I02.006 bikunin inhibitor unit 2
I02.007 hepatocyte growth factor activator inhibitor 1 inhibitor unit 1
I02.008 hepatocyte growth factor activator inhibitor 1 inhibitor unit 2
I02.009 hepatocyte growth factor activator inhibitor 2 inhibitor unit 1
I02.010 hepatocyte growth factor activator inhibitor 2 inhibitor unit 2
I02.011 tissue factor pathway inhibitor-1 inhibitor unit K1
I02.012 tissue factor pathway inhibitor-1 inhibitor unit K2
I02.013 tissue factor pathway inhibitor-2 inhibitor unit K1
I02.014 tissue factor pathway inhibitor-2 inhibitor unit K2
I02.015 protease nexin II
I02.016 amyloid-like protein 2
I02.017 peptidase inhibitor (Tachypleus)
I02.018 chymotrypsin inhibitor SCI-I (Bombyx mori)
I02.019 paragonial peptide D (Drosophila funebris)
I02.020 boophilin inhibitor unit 1
I02.021 boophilin inhibitor unit 2
I02.022 chelonianin inhibitor unit 1
I02.023 carrapatin
I02.024 ornithodorin inhibitor unit 1
I02.025 ixolaris inhibitor unit
I02.026 peptidase inhibitor 5 (Anemonia sulcata)
I02.032 ornithodorin inhibitor unit 2
I02.033 WFIKKN peptidase inhibitor inhibitor unit 2
I02.034 Ac-KPI-1 I (Ancylostoma caninum) inhibitor unit
I02.035 savignin (Ornithodoros savignyi)
I02.037 Kil-1 g.p. (Drosophila virilis)
I02.039 amblin inhibitor unit (Amblyomma hebraeum)
I03.001 soybean trypsin inhibitor
I03.002 cathepsin D inhibitor (Solanum tuberosum)
I03.003 trypsin/chymotrypsin inhibitor (Alocasia macrorrhiza)
I03.004 alpha-amylase/subtilisin inhibitor (Hordeum vulgare)
I03.005 chymotrypsin inhibitor ECI (Erythrina variegata)
I03.006 proteinase inhibitor A (Sagittaria sagittifolia) inhibitor unit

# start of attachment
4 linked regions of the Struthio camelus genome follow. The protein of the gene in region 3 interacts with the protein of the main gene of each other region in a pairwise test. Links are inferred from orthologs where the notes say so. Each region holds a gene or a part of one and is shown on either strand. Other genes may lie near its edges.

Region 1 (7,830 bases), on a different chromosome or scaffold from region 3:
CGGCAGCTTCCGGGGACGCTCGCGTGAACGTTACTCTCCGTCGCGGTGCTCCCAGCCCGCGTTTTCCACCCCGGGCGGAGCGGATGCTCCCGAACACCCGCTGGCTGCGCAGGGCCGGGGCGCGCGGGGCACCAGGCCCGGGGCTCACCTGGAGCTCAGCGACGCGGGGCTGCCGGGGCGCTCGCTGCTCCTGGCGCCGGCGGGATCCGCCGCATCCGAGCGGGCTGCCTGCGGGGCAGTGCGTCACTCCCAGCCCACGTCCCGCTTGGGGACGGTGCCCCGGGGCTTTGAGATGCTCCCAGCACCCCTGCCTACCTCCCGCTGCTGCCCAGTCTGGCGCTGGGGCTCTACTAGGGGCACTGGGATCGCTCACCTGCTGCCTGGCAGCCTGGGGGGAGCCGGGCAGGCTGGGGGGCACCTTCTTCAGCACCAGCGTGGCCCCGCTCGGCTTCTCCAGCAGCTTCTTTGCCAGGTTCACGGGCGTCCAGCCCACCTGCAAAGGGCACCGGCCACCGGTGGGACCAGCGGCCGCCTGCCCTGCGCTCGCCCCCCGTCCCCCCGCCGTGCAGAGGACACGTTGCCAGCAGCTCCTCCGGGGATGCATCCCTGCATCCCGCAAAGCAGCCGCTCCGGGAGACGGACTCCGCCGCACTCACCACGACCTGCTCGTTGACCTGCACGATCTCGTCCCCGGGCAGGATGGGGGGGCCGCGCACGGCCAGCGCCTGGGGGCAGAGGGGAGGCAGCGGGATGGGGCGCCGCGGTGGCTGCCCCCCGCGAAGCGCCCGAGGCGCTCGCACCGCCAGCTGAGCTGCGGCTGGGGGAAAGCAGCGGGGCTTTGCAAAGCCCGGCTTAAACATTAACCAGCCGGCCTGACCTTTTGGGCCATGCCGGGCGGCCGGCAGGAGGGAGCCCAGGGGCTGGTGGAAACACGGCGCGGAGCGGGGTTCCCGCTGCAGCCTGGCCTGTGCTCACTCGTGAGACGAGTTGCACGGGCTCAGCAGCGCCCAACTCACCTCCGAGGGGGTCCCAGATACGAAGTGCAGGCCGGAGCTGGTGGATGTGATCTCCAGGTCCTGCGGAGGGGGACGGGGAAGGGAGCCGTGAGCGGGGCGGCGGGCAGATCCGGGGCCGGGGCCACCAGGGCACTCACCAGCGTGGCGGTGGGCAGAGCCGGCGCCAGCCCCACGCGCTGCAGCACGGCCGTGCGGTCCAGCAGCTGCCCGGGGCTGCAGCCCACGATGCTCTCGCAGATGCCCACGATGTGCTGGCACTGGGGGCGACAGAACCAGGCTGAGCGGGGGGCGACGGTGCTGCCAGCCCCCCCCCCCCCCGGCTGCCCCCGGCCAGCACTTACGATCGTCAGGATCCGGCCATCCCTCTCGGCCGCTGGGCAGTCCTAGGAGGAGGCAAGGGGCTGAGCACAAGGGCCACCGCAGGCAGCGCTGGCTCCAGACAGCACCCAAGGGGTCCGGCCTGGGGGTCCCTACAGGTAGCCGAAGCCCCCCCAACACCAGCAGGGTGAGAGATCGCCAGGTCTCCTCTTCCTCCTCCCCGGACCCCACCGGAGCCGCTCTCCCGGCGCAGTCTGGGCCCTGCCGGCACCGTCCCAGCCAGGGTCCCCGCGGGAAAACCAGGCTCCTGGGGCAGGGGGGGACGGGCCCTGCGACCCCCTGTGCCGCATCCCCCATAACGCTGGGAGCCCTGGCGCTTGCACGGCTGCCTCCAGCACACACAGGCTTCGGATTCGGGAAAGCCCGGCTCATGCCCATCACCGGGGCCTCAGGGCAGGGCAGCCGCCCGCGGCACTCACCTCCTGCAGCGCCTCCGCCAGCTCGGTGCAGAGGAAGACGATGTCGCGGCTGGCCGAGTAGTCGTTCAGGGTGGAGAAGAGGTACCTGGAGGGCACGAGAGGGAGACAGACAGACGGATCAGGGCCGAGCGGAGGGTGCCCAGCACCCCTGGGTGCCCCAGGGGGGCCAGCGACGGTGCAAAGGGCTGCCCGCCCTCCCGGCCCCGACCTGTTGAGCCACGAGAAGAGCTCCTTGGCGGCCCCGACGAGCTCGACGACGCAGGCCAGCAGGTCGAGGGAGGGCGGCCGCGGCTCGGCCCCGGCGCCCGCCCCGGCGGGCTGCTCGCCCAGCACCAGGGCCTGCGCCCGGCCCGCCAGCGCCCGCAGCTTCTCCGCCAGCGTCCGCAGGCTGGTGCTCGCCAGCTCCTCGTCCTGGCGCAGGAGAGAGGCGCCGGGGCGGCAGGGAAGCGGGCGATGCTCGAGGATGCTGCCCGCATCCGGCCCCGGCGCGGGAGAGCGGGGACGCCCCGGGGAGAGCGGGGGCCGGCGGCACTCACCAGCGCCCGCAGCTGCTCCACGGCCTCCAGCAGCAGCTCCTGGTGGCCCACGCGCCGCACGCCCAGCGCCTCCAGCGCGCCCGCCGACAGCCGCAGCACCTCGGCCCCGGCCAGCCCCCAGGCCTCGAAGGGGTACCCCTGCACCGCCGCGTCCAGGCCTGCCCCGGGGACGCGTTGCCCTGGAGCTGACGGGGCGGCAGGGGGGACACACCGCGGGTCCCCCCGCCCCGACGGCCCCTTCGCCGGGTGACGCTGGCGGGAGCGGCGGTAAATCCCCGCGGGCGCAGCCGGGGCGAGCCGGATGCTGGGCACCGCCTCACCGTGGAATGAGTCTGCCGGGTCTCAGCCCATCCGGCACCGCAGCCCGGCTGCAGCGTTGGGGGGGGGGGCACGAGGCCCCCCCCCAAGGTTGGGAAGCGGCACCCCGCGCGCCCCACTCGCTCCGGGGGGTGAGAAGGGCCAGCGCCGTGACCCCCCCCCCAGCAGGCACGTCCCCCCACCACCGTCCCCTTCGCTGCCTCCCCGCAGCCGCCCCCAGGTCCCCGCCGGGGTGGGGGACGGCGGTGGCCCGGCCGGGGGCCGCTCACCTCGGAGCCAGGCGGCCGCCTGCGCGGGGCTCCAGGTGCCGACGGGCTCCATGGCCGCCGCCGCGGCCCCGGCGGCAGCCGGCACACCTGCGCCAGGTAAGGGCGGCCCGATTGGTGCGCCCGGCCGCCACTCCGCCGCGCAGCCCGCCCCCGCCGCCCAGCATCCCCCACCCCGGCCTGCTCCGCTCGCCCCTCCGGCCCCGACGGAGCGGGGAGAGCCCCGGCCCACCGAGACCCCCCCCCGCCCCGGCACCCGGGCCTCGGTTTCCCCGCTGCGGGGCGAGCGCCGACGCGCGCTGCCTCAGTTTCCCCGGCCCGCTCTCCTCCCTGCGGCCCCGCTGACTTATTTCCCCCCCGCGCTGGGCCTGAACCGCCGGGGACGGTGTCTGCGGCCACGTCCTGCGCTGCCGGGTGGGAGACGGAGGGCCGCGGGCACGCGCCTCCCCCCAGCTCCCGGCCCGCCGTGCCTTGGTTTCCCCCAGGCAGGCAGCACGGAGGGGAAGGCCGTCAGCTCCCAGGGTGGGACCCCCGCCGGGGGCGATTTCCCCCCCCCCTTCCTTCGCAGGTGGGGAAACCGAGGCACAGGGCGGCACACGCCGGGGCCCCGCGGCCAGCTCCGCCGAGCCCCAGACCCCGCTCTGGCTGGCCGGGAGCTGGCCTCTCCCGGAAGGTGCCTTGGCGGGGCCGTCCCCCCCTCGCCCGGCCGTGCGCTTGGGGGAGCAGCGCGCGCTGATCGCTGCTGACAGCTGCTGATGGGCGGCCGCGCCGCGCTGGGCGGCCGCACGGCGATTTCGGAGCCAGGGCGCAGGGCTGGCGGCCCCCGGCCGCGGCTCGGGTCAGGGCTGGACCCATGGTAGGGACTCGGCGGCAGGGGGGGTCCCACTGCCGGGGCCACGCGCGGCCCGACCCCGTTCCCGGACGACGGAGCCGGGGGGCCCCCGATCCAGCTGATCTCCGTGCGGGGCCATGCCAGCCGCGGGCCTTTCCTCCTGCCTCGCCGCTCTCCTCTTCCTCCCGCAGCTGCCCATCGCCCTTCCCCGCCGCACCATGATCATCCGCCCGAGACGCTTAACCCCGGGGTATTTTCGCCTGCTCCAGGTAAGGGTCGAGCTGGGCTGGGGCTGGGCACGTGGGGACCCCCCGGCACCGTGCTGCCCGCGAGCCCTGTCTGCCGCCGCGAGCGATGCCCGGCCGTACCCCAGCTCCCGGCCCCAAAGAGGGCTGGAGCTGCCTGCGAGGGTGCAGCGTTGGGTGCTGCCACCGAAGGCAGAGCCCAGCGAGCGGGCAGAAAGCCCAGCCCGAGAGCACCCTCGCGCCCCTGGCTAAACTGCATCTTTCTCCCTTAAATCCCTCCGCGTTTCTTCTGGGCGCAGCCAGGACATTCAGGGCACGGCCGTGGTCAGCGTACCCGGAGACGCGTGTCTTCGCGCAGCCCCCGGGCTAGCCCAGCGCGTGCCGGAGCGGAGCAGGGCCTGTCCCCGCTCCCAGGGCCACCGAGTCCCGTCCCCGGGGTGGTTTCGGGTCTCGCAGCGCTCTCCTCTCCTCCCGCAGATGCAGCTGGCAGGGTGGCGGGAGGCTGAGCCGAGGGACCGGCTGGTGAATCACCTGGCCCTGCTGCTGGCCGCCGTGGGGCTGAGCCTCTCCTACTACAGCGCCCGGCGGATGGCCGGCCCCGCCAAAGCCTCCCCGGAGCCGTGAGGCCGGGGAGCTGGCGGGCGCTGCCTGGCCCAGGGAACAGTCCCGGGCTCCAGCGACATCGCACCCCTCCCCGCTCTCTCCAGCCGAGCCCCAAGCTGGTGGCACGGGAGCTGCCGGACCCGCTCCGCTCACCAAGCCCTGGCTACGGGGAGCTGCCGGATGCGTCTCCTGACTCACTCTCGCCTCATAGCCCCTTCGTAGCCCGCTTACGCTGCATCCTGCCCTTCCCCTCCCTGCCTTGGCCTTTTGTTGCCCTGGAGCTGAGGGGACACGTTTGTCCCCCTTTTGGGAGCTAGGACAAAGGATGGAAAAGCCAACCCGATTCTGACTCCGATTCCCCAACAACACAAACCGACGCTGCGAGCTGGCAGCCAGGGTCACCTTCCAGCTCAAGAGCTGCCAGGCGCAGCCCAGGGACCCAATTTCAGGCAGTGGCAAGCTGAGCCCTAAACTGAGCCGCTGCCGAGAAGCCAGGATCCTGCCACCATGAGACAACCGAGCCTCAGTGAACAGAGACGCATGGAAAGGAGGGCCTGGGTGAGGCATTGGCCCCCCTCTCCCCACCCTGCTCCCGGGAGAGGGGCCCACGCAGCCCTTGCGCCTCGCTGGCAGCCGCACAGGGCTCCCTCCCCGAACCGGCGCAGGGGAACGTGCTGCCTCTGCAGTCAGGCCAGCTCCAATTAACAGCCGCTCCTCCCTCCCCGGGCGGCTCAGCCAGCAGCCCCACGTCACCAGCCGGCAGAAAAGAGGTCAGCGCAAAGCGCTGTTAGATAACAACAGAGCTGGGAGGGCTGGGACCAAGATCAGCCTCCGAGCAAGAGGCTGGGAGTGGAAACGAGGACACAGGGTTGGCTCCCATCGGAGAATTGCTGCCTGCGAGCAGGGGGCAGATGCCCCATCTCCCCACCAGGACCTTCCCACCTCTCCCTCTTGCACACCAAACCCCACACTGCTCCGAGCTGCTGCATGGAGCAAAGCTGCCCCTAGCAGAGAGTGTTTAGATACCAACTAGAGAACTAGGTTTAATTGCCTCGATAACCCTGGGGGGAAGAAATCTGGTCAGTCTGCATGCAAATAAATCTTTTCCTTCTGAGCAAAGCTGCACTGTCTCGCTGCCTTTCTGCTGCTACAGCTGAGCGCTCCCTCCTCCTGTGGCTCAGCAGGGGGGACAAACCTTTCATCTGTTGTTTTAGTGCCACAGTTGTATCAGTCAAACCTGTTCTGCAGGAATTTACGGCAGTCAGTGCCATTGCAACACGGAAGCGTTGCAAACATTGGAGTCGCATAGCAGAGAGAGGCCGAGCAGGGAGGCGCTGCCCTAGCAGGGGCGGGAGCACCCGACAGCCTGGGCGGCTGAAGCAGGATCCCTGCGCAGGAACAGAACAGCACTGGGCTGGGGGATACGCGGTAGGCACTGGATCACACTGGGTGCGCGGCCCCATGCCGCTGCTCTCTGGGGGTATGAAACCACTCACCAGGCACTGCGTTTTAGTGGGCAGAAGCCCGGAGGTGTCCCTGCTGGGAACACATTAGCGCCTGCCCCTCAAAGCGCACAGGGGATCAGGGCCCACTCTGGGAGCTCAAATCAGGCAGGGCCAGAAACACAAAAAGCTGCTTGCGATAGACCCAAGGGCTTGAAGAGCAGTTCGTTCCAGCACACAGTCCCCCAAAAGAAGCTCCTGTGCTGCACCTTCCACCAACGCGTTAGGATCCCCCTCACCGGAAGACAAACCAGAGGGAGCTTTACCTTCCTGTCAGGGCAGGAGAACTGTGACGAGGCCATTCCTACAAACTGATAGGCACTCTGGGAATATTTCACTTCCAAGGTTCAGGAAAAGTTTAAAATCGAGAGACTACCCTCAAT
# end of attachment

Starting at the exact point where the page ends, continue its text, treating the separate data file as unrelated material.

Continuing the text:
I03.007 proteinase inhibitor B (Sagittaria sagittifolia) inhibitor unit
I03.008 trypsin inhibitor (Enterolobium contortisiliquum)
I03.009 winged-bean chymotrypsin inhibitor
I03.010 trypsin inhibitor (Acacia confusa)
I03.011 erythrina trypsin/tissue plasminogen activator inhibitor
I03.012 cruzipain inhibitor (Bauhinia bauhinioides)
I03.013 sporamin
I03.015 AtDr4 g.p. (Arabidopsis thaliana)
I03.016 bauhinia trypsin/plasma kallikrein inhibitor
I03.017 cysteine protease inhibitor 1 (potato)
I03.018 trypsin inhibitor PtTI (Populus tremuloides)
I03.019 papain inhibitor (Prosopis juliflora)
I03.020 potato Kunitz-type trypsin inhibitor
I03.021 Kunitz serine peptidase inhibitor (Delonix regia)
I03.022 latex serine peptidase inhibitor (Papaya carica)
I04.001 alpha-1-peptidase inhibitor
I04.002 alpha-1-antichymotrypsin
I04.003 kallistatin
I04.004 protein C inhibitor
I04.005 protein Z-dependent peptidase inhibitor
I04.006 serpin B1
I04.007 plasminogen activator inhibitor 2
I04.008 squamous cell carcinoma antigen 1
I04.009 squamous cell carcinoma antigen 2
I04.010 maspin
I04.011 serpin B6
I04.012 megsin
I04.013 serpin B8
I04.014 serpin B9
I04.015 serpin B10
I04.016 serpin B12
I04.017 serpin B13
I04.018 antithrombin
I04.019 heparin cofactor II
I04.020 plasminogen activator inhibitor-1
I04.021 protease nexin I
I04.022 pigment epithelium derived factor
I04.023 alpha-2-plasmin inhibitor
I04.024 C1 inhibitor
I04.025 neuroserpin
I04.026 serpin I2
I04.027 endopin 1 (Bos taurus)
I04.028 viral serpin
I04.029 contrapsin
I04.030 peptidase inhibitor 3 (rodent)
I04.031 alaserpin (Lepidoptera)
I04.032 barley-type serpin
I04.033 myeloid and erythroid nuclear termination stage-specific protein (Gallus
gallus)
I04.034 endopin 2 (Bos taurus)